They see Russia as the last bastion against liberal globalization, which they say is "responsible for the decay of national values and France's loss of sovereignty." Says Guillaume, before drawing a risky comparison between pro-Russian separatists in Ukraine and the Free French forces of World War II, "We are at war, and it's a world war." They insist their fighting has nothing to do with money. "We saved up for several months and launched donation appeals on social network websites to collect enough funds for our departure," Guillaume explains.
A snapshot of recruits
When we contacted them by phone on Aug. 14, Perovic and Lenta claimed that the self-proclaimed Donetsk People's Republic had put their group in charge of recruiting, transporting and training fighters from European countries. They say a few German, Spanish, Czech and Norwegian citizens have joined them. All share the same ultranationalist and anti-Atlantist concepts, heavily influenced by Russian political theorist Alexander Dugin.
"We select people who have a military résumé, or at least experience as nationalist militants," explains Perovic, who says he doesn't want any "hotheads looking for a thrill." They claim that they brought five other Frenchmen, who wish not to be named, to Donetsk during the second week of August. "More are on the way," he adds.
We met another fighter, Pavel, in a trendy Japanese restaurant in Rostov-on-Don July 18. The man, who goes by the nickname "Penza," lost an eye after a shell explosion in a battle in Savur-Mohyla. With a long scar from his nose to his forehead, the taciturn 28-year-old describes how the "Interbrigada" works.
"It's not a unit in itself, rather a pool of fighters divided according to their abilities wherever we might need them," he says. Sitting next to him is Iskander, 30, who adds, "If the Donetsk fighters call to tell us that they've captured T-64 tanks or portable missile launchers, it's up to us to find among the volunteers people capable of handling them and to take them across the border."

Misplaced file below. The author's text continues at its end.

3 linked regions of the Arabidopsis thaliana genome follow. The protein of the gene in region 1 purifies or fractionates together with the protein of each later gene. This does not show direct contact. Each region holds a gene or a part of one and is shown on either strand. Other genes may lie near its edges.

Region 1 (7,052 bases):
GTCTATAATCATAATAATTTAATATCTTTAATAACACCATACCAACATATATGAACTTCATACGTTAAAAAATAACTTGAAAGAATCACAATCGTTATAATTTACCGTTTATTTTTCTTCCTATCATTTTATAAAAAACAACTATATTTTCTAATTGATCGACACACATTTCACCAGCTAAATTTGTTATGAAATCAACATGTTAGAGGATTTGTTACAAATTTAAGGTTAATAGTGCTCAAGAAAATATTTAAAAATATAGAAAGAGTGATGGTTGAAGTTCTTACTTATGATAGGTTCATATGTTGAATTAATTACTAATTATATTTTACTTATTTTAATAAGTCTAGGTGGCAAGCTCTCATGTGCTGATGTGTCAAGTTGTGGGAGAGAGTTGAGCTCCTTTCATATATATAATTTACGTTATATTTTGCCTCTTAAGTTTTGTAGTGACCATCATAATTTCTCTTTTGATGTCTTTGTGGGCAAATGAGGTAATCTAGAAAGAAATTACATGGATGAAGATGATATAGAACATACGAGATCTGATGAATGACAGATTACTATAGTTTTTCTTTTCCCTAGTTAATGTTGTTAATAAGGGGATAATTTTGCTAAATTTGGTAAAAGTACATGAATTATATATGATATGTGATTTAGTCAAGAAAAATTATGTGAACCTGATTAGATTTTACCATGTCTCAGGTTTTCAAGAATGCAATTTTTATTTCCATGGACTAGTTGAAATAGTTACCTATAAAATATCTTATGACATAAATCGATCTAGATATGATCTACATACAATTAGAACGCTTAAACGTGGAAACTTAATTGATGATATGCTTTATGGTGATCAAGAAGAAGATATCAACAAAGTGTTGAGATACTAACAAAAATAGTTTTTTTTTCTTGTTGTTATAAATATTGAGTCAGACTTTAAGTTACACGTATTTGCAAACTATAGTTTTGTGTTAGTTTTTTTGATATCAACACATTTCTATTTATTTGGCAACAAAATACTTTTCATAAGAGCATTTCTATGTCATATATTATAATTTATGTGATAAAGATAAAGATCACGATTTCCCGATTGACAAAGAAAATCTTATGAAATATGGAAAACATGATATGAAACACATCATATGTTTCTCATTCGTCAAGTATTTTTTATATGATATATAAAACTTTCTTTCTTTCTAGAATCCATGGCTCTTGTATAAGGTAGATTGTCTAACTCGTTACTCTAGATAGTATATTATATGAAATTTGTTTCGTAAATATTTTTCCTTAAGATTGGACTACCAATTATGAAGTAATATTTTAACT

Coming from Uzbekistan to fight in Ukraine, Iskander suffered a gunshot during the battle for the Donetsk airport on May 26 and was evacuated to Rostov-on Don to be treated. Both Iskander and Pavel are pleased to see Frenchmen joining them: It will "make our fight known in the West," Pavel says.
Loïc (not his real name), a 51-year-old former military intelligence officer, fought in Burma alongside the Karen rebellion in 1993 and, many times, he crossed the path of famous late-mercenary Bob Denard. Still in France, he is set to join the pro-Russians — though he has his doubts about the Unité Continentale group. "I've been with mercenary networks in the 1980s and 1990s in Africa and Southeast Asia, and everything was much better organized," he says. "Unité Continentale is a young initiative that has had a few setbacks. But the best place to learn how to make war is war itself."
Far-right French soldiers on both sides
In France, the leading figure of soldiers lost to the far-right is the famous Gaston Besson, who also fought in Burma before traveling to Croatia, where he trained brigades in the early 1990s. But he took up the cause of the Ukrainian army and says his Azov battalion counts several Frenchmen within its ranks. In other words, French radical far-right militants are fighting in both camps, each side accusing the other of "romanticism" and "adventurism."
The ground separatists have lost since late July has not cooled enthusiams among these French volunteers. "The ground lends itself to urban guerrilla," Loïc says. "It's the worst thing for an army to face."
As for Victor Lenta and Nikola Perovic, they repeatedly criticize the "amateurism" of the Ukrainian army. These fighters could be prosecuted in France for terrorism. They know they are burning their bridges. "We haven't bought return tickets," says Guillaume, smiling. Perovic has already made plans for the future. "If we're still alive, once this war is over we'll go and help Iraqi Christians and do in some Islamists." After a pause, he concludes, "Still, I hope I can go back to France one day."